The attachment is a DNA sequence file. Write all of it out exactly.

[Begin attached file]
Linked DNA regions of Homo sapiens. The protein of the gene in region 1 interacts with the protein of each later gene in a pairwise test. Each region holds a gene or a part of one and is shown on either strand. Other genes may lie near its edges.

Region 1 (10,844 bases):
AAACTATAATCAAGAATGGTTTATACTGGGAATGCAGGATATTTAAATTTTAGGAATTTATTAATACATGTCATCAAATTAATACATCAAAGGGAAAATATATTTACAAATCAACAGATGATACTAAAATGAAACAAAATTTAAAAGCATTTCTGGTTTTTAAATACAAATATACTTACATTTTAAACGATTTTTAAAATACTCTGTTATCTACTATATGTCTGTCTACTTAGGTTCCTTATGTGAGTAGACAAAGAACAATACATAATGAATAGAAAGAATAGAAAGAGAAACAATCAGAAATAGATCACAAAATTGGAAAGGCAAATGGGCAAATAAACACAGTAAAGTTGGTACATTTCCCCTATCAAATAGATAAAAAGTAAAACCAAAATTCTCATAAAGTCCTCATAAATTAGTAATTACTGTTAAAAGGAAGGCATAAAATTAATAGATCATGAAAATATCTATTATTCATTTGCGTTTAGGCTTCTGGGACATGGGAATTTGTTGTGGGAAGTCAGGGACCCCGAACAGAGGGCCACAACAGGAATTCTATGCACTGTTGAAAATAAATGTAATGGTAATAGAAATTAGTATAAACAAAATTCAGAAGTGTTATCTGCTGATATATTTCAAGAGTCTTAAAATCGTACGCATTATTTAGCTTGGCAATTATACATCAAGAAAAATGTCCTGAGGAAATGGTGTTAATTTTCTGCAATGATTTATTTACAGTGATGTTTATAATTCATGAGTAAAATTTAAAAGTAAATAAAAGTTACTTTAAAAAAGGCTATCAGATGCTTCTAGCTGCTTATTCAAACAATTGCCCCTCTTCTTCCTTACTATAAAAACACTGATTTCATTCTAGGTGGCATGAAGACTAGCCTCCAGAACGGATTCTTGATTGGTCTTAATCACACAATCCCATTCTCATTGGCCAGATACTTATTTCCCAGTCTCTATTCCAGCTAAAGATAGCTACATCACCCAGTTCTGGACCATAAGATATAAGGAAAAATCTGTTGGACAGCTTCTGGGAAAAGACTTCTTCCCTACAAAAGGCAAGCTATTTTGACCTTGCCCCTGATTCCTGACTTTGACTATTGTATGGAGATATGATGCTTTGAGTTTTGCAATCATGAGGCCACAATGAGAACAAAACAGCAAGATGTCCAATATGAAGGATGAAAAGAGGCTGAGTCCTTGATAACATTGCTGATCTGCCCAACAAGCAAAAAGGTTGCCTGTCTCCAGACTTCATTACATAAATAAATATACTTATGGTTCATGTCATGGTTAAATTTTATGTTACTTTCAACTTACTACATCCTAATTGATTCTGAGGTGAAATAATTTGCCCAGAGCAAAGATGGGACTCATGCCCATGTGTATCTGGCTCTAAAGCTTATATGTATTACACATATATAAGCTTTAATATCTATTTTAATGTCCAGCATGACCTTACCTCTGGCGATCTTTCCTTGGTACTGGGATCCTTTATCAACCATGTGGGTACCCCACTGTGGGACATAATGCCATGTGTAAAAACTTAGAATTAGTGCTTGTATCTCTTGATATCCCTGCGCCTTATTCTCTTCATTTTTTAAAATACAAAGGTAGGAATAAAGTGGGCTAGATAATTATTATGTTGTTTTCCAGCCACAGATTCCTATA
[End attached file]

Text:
Linked DNA regions of Homo sapiens. The protein of the gene in region 1 interacts with the protein of each later gene in a pairwise test. Each region holds a gene or a part of one and is shown on either strand. Other genes may lie near its edges.

Region 1 (10,844 bases):
AAACTATAATCAAGAATGGTTTATACTGGGAATGCAGGATATTTAAATTTTAGGAATTTATTAATACATGTCATCAAATTAATACATCAAAGGGAAAATATATTTACAAATCAACAGATGATACTAAAATGAAACAAAATTTAAAAGCATTTCTGGTTTTTAAATACAAATATACTTACATTTTAAACGATTTTTAAAATACTCTGTTATCTACTATATGTCTGTCTACTTAGGTTCCTTATGTGAGTAGACAAAGAACAATACATAATGAATAGAAAGAATAGAAAGAGAAACAATCAGAAATAGATCACAAAATTGGAAAGGCAAATGGGCAAATAAACACAGTAAAGTTGGTACATTTCCCCTATCAAATAGATAAAAAGTAAAACCAAAATTCTCATAAAGTCCTCATAAATTAGTAATTACTGTTAAAAGGAAGGCATAAAATTAATAGATCATGAAAATATCTATTATTCATTTGCGTTTAGGCTTCTGGGACATGGGAATTTGTTGTGGGAAGTCAGGGACCCCGAACAGAGGGCCACAACAGGAATTCTATGCACTGTTGAAAATAAATGTAATGGTAATAGAAATTAGTATAAACAAAATTCAGAAGTGTTATCTGCTGATATATTTCAAGAGTCTTAAAATCGTACGCATTATTTAGCTTGGCAATTATACATCAAGAAAAATGTCCTGAGGAAATGGTGTTAATTTTCTGCAATGATTTATTTACAGTGATGTTTATAATTCATGAGTAAAATTTAAAAGTAAATAAAAGTTACTTTAAAAAAGGCTATCAGATGCTTCTAGCTGCTTATTCAAACAATTGCCCCTCTTCTTCCTTACTATAAAAACACTGATTTCATTCTAGGTGGCATGAAGACTAGCCTCCAGAACGGATTCTTGATTGGTCTTAATCACACAATCCCATTCTCATTGGCCAGATACTTATTTCCCAGTCTCTATTCCAGCTAAAGATAGCTACATCACCCAGTTCTGGACCATAAGATATAAGGAAAAATCTGTTGGACAGCTTCTGGGAAAAGACTTCTTCCCTACAAAAGGCAAGCTATTTTGACCTTGCCCCTGATTCCTGACTTTGACTATTGTATGGAGATATGATGCTTTGAGTTTTGCAATCATGAGGCCACAATGAGAACAAAACAGCAAGATGTCCAATATGAAGGATGAAAAGAGGCTGAGTCCTTGATAACATTGCTGATCTGCCCAACAAGCAAAAAGGTTGCCTGTCTCCAGACTTCATTACATAAATAAATATACTTATGGTTCATGTCATGGTTAAATTTTATGTTACTTTCAACTTACTACATCCTAATTGATTCTGAGGTGAAATAATTTGCCCAGAGCAAAGATGGGACTCATGCCCATGTGTATCTGGCTCTAAAGCTTATATGTATTACACATATATAAGCTTTAATATCTATTTTAATGTCCAGCATGACCTTACCTCTGGCGATCTTTCCTTGGTACTGGGATCCTTTATCAACCATGTGGGTACCCCACTGTGGGACATAATGCCATGTGTAAAAACTTAGAATTAGTGCTTGTATCTCTTGATATCCCTGCGCCTTATTCTCTTCATTTTTTAAAATACAAAGGTAGGAATAAAGTGGGCTAGATAATTATTATGTTGTTTTCCAGCCACAGATTCCTATA